Conclusion: Second-generation TKIs (sunitinib, nilotinib, and regorafenib) are effective in improving progression-free survival but not overall survival in patients with GIST who are resistant or intolerant to imatinib or to imatinib and sunitinib. Regorafenib is promising as a third-line treatment option for patients with advanced GIST.

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Related in: MedlinePlus

Forest plot of hazard ratios comparing overall survival in tyrosine kinase inhibitor treatment versus control group. Hazard ratios for each trial are represented by the squares, and the horizontal line crossing the square represents the 95% confidence interval.Abbreviations: SE, standard error; CI, confidence interval; df, degrees of freedom.
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f3-dddt-8-2061: Forest plot of hazard ratios comparing overall survival in tyrosine kinase inhibitor treatment versus control group. Hazard ratios for each trial are represented by the squares, and the horizontal line crossing the square represents the 95% confidence interval.Abbreviations: SE, standard error; CI, confidence interval; df, degrees of freedom.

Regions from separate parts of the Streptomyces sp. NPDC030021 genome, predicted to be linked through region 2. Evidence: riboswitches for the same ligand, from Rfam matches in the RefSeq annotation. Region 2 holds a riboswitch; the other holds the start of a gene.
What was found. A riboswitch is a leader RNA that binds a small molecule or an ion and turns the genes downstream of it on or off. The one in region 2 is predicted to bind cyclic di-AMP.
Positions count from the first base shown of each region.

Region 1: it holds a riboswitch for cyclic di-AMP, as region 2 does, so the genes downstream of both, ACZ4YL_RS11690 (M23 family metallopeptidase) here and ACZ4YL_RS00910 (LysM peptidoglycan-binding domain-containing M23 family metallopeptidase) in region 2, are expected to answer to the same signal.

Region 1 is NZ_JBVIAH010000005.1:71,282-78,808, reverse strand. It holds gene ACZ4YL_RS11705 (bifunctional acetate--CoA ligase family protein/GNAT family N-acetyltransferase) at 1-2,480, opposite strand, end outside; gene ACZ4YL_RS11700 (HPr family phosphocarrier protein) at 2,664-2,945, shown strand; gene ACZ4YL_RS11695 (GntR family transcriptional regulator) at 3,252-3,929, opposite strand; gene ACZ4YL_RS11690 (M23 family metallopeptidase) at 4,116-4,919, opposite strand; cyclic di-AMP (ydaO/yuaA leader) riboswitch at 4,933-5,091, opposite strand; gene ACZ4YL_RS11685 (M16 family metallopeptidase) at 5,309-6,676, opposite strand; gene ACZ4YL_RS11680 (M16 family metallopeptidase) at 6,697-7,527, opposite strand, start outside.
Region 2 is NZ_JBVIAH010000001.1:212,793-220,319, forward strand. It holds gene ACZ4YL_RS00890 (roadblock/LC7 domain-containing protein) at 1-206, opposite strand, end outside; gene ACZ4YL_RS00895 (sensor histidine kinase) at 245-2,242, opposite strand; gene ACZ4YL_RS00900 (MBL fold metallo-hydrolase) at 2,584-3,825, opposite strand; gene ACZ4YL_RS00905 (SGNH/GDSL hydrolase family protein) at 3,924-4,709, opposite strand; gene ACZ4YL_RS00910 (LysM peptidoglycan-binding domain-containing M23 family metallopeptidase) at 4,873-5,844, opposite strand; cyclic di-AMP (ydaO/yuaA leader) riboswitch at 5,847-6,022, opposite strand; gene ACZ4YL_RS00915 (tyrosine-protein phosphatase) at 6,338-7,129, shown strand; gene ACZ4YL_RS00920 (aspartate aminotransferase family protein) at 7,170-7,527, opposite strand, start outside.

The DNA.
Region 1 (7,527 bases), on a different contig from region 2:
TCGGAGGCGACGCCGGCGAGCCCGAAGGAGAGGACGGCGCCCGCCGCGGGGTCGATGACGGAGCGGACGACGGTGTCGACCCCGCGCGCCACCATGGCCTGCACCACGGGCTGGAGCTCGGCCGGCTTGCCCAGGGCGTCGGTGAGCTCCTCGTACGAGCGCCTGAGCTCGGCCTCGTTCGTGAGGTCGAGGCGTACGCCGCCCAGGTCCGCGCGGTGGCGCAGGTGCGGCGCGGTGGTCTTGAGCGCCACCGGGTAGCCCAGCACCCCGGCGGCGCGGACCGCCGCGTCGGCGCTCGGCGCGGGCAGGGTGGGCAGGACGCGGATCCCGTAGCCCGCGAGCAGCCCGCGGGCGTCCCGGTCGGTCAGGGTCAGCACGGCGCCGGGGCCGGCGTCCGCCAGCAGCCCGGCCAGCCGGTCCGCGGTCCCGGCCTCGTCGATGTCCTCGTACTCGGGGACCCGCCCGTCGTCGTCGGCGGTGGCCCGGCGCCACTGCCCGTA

Mentions: Heterogeneity was found across the three studies for progression-free survival (I2=81%, P=0.005), which may have resulted from differences in interventions and prestudy treatments used in the different studies. Therefore, a random model was used for meta-analysis of progression-free survival. No heterogeneity was shown for overall survival (I2=0%, P=0.92) and a fixed model was applied for analysis of overall survival. Among patients who were resistant or intolerant to imatinib, 541 received TKIs (sunitinib, nilotinib, or regorafenib) and 267 patients received placebo or best supportive care as controls. Progression-free survival was significantly improved in the TKI-treated group when compared with the control group (HR 0.38; 95% CI 0.24–0.59; P<0.0001, Figure 2). No statistically significant difference was detected in overall survival between the treatment group and the control group (HR 0.85; 95% CI 0.71–1.03; P=0.09, Figure 3). In the subgroup of patients who were resistant or intolerant to both imatinib and sunitinib, a total of 298 received TKIs (nilotinib or regorafenib) and 149 received placebo or best supportive care. Progression-free survival was significantly improved in the TKI-treated group (HR 0.40; 95% CI 0.19–0.84; P=0.02, Figure 2). No statistically significant difference was detected in overall survival between the treatment group and the control group (HR 0.83; 95% CI 0.63–1.08; P=0.17, Figure 3). Discordance of the progression-free survival result was reported in the study of nilotinib.18 While blinded central radiology review showed no significant difference between the treatment group and the control group, local investigator assessment revealed that progression-free survival was significantly longer in the treatment group. Data from the local investigator assessment was used for the meta-analysis because a high discordance rate was documented for the central reviewers.